Seven years ago Andy Martin, 44, from Mawnan Smith near Falmouth, had two strokes and a cardiac arrest which left him hospitalised for five months and with lifelong speech and sight impairments.
Andy, who had previously been an Operations Manager at a book factory, was initially unable to speak and didn’t think he would ever get back into paid work.
Fast forward to 2014 and Andy is celebrating his first paid job as a Café Assistant at the family run Cornish Maid Café in Mawnan Smith. He is a likeable, hardworking and highly respected member of the team and the local community.
Andy told us “I was in hospital for five months. I had to learn to speak again from scratch. I ended up going home to live with my Mum and Step-Dad here in Mawnan Smith.
“My confidence really went down hill. I didn’t like meeting people because I am very conscious of my speech and I became quite secluded. I also wear glasses with a frosted lens so I don’t see double.
“I didn’t think I would ever get back into work. I did want to but because of my speech I felt I couldn’t as I find it hard to communicate.”
Andy then discovered Pluss, a local Social Enterprise who has helped over 800 disabled people into work across Cornwall.
“Pluss could see the potential in me. I did some employability training and got advice on how to find a job. They helped me with my CV and to look for a job.
“This is my first job since I have had my stroke and it feels really good. Now I get out and about and I’m sure it’s because I work here. I know more people. I have a reason to get up in the morning. I think I’ve got more confidence and I am not as conscious as I used to be about my voice.”
Sarah Bailey, owner of the Cornish Maid Café is delighted with her new employee.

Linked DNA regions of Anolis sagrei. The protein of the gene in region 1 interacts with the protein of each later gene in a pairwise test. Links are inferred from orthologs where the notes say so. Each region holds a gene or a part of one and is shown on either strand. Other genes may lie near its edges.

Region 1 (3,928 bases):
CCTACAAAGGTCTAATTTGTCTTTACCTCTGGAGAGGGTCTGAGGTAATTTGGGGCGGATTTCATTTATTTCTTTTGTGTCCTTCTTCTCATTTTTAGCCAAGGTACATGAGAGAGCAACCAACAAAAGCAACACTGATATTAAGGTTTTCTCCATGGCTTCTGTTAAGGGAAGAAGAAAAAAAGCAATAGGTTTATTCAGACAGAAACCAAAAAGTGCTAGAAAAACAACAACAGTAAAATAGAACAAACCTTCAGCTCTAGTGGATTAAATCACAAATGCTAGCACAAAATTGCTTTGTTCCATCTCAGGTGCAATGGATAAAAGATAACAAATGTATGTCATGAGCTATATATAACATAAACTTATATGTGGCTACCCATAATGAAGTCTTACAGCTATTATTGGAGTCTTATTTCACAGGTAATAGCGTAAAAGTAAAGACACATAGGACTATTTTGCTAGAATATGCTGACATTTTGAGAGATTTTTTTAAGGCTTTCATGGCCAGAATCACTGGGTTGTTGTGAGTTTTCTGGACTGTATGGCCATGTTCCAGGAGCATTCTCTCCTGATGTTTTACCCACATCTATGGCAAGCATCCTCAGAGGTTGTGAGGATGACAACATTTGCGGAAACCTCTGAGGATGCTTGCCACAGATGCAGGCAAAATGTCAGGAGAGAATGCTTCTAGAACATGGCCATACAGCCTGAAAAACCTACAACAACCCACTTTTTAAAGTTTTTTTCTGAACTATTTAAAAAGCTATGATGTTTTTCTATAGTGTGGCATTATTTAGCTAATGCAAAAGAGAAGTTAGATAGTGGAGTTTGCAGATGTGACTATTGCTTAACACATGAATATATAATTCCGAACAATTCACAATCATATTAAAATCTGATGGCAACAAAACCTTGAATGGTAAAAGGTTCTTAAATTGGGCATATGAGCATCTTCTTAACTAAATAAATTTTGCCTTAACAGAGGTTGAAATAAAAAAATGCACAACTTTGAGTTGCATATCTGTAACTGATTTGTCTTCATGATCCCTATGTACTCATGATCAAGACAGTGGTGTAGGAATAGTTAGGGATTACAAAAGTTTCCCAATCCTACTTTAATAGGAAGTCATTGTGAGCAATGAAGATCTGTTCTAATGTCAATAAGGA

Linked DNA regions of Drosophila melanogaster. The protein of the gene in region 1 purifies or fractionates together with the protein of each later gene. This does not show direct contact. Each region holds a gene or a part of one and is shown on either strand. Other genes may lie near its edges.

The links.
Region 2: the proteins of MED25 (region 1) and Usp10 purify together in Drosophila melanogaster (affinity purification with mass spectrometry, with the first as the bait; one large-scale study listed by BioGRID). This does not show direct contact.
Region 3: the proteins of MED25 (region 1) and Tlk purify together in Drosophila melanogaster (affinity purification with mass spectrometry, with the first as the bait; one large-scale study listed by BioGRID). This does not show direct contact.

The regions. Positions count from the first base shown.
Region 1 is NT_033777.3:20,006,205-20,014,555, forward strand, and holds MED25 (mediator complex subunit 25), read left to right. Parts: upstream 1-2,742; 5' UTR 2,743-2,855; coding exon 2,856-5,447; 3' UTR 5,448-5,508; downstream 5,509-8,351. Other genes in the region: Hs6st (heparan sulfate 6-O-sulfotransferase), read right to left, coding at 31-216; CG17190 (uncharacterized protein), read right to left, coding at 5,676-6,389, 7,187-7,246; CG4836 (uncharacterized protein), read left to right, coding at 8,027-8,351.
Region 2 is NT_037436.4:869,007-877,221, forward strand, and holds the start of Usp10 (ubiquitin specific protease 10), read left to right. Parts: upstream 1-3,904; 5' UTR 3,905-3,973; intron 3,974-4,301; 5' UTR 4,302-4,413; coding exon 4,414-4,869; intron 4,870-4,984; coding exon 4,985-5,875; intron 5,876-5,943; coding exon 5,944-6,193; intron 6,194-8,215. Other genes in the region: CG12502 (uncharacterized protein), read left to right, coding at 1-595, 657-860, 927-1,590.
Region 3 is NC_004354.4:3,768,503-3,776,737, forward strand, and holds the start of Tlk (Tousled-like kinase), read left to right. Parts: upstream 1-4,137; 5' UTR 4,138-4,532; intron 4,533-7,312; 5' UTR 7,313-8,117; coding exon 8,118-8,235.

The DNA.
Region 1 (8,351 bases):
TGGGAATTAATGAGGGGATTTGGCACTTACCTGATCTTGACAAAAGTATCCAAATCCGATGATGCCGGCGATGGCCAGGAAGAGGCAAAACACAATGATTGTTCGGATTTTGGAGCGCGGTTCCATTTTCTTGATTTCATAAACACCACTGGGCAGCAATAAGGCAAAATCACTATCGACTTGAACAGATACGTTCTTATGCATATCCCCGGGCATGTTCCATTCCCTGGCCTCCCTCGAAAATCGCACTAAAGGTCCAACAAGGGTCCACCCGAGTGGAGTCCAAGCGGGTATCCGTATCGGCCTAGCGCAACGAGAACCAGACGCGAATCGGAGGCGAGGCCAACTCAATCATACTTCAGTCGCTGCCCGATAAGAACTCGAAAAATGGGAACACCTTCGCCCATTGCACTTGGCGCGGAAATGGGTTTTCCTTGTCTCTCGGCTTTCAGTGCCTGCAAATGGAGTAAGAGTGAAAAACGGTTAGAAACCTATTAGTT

“Andy is very likeable, funny and has a positive attitude. He is punctual, willing and he chats to all the customers. They ask ‘Where’s Andy today?’ which just shows the response he gets from people.
“I first met Andy when he and his Pluss consultant used to meet here in the café. Andy then asked me for a job. I thought Andy was so young to have had a stroke and could see through this; after all a stroke could happen to anyone and everyone deserves a chance. If people don’t get given a chance then there’s no hope for any of us. So I said yes.
“Having Andy here has made a big difference to the business. It has also made us think differently about things; life in general. My Mum loves working with him and they work really well as a team. Andy also delivers lunch to a 93 year old in the village and it’s good that he helps me to help other people.
“I have really seen Andy’s confidence increase during his time here. He is smiling all the time now. I try and make him do that bit more; he’ll say no and I’ll say yes! I am keen for him to do lots of courses and to really push him forwards.”
Andy adds “I used to play rugby and now I am back in contact with my old friends. I recently ran 5k in the Mawnan Smith Fun Run where I raised over £600 for the Stroke Association. I have also just completed my Level 2 Food Hygiene and First Aid.”
“My whole family has helped me so much through this. I feel I am one of the lucky ones though because I have seen people who have had strokes that have no feeling in their arms. I live independently now although Mum still helps me with my finances, cleaning and ironing. I also love a game of golf with my Dad.”